May 1991
Volume 32, Issue 6
Free
Articles  |   May 1991
Rapid deterioration of lens fibers in GSH-depleted mouse pups.
Author Affiliations
  • H I Calvin
    Department of Ophthalmology, University of Medicine and Dentistry of New Jersey, New Jersey Medical School, Newark 07103.
  • C Medvedovsky
    Department of Ophthalmology, University of Medicine and Dentistry of New Jersey, New Jersey Medical School, Newark 07103.
  • J C David
    Department of Ophthalmology, University of Medicine and Dentistry of New Jersey, New Jersey Medical School, Newark 07103.
  • T M Broglio
    Department of Ophthalmology, University of Medicine and Dentistry of New Jersey, New Jersey Medical School, Newark 07103.
  • J L Hess
    Department of Ophthalmology, University of Medicine and Dentistry of New Jersey, New Jersey Medical School, Newark 07103.
  • S C Fu
    Department of Ophthalmology, University of Medicine and Dentistry of New Jersey, New Jersey Medical School, Newark 07103.
  • B V Worgul
    Department of Ophthalmology, University of Medicine and Dentistry of New Jersey, New Jersey Medical School, Newark 07103.
Investigative Ophthalmology & Visual Science May 1991, Vol.32, 1916-1924. doi:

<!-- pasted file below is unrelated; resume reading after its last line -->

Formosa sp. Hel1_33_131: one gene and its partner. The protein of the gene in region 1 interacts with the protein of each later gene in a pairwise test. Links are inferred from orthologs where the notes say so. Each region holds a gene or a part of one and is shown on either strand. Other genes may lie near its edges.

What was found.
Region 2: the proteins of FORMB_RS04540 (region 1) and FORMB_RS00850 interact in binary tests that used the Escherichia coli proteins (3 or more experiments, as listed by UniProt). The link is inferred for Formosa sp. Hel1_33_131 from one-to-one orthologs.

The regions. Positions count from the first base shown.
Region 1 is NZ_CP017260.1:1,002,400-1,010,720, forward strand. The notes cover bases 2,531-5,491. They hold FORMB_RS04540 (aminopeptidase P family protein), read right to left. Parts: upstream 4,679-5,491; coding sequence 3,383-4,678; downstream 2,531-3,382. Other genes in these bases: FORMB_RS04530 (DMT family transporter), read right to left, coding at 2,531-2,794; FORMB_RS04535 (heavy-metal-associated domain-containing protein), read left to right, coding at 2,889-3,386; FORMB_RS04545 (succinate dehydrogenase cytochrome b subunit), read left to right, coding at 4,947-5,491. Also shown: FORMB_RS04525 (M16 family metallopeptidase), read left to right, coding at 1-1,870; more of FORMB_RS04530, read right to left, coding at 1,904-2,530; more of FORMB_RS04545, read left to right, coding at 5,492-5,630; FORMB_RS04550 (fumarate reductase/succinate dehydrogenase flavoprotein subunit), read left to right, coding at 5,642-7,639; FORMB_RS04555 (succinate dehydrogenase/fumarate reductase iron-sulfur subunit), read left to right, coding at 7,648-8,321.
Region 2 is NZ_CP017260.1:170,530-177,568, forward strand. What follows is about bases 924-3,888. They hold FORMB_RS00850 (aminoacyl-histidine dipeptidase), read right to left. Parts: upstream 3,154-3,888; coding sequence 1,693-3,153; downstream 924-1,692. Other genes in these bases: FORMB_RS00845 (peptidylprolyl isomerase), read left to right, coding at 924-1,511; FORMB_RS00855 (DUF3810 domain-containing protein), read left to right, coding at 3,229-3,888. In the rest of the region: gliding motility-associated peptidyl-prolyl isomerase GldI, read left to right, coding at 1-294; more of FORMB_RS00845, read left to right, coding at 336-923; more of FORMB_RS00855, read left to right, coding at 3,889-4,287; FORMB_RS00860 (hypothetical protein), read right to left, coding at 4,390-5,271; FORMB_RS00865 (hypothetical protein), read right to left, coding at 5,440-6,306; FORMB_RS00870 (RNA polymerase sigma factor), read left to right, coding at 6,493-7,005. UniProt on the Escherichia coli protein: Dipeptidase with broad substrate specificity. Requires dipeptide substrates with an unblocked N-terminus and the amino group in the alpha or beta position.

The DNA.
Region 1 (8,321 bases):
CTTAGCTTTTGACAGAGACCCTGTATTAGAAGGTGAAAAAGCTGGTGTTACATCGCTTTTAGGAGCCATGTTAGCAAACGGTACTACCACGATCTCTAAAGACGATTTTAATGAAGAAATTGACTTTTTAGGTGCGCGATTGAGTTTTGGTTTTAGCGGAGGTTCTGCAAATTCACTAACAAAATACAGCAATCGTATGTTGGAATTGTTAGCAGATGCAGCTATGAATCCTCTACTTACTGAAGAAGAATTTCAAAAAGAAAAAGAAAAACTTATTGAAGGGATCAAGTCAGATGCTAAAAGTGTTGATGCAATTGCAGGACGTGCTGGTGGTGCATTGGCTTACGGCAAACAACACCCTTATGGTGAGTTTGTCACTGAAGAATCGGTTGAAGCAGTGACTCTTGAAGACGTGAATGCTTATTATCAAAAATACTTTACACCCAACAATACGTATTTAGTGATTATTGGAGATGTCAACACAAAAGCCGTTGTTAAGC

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    • Get Citation

      H I Calvin, C Medvedovsky, J C David, T M Broglio, J L Hess, S C Fu, B V Worgul; Rapid deterioration of lens fibers in GSH-depleted mouse pups.. Invest. Ophthalmol. Vis. Sci. 1991;32(6):1916-1924.

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      © ARVO (1962-2015); The Authors (2016-present)

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Abstract

Lens opacities developed within 48-72 hr in mice that received a series of eight injections of L-buthionine sulfoximine, a specific inhibitor of glutathione (GSH) biosynthesis, on postnatal days 8 and 9. Initial histopathologic features consisted of swollen fibers in the central anterior cortex and displacement of cell nuclei from the bow region to the posterior cortex. These aberrations suggest early fiber cell membrane and/or cytoskeletal dysfunction. A massive wave of fiber cell lysis then engulfed the entire lens cortex and nucleus within 24 hr and left only epithelial cells intact, suggesting a concerted mechanism of cataract generation. The acellular core of the mature cataract seen on postnatal day 16 consisted of a granular matrix in which pycnotic and fragmented cell nuclei were located near the terminus of the lens epithelium. The epithelium displayed increased mitotic activity and meridional row disorganization. During the next two weeks, rapid regeneration of lens fibers, displacement of the acellular necrotic cytoplasm to the center and rear of the lens, and vacuole formation were observed. As new fibers were differentiated, partial regeneration of the bow was seen. However, the cataract was irreversible.

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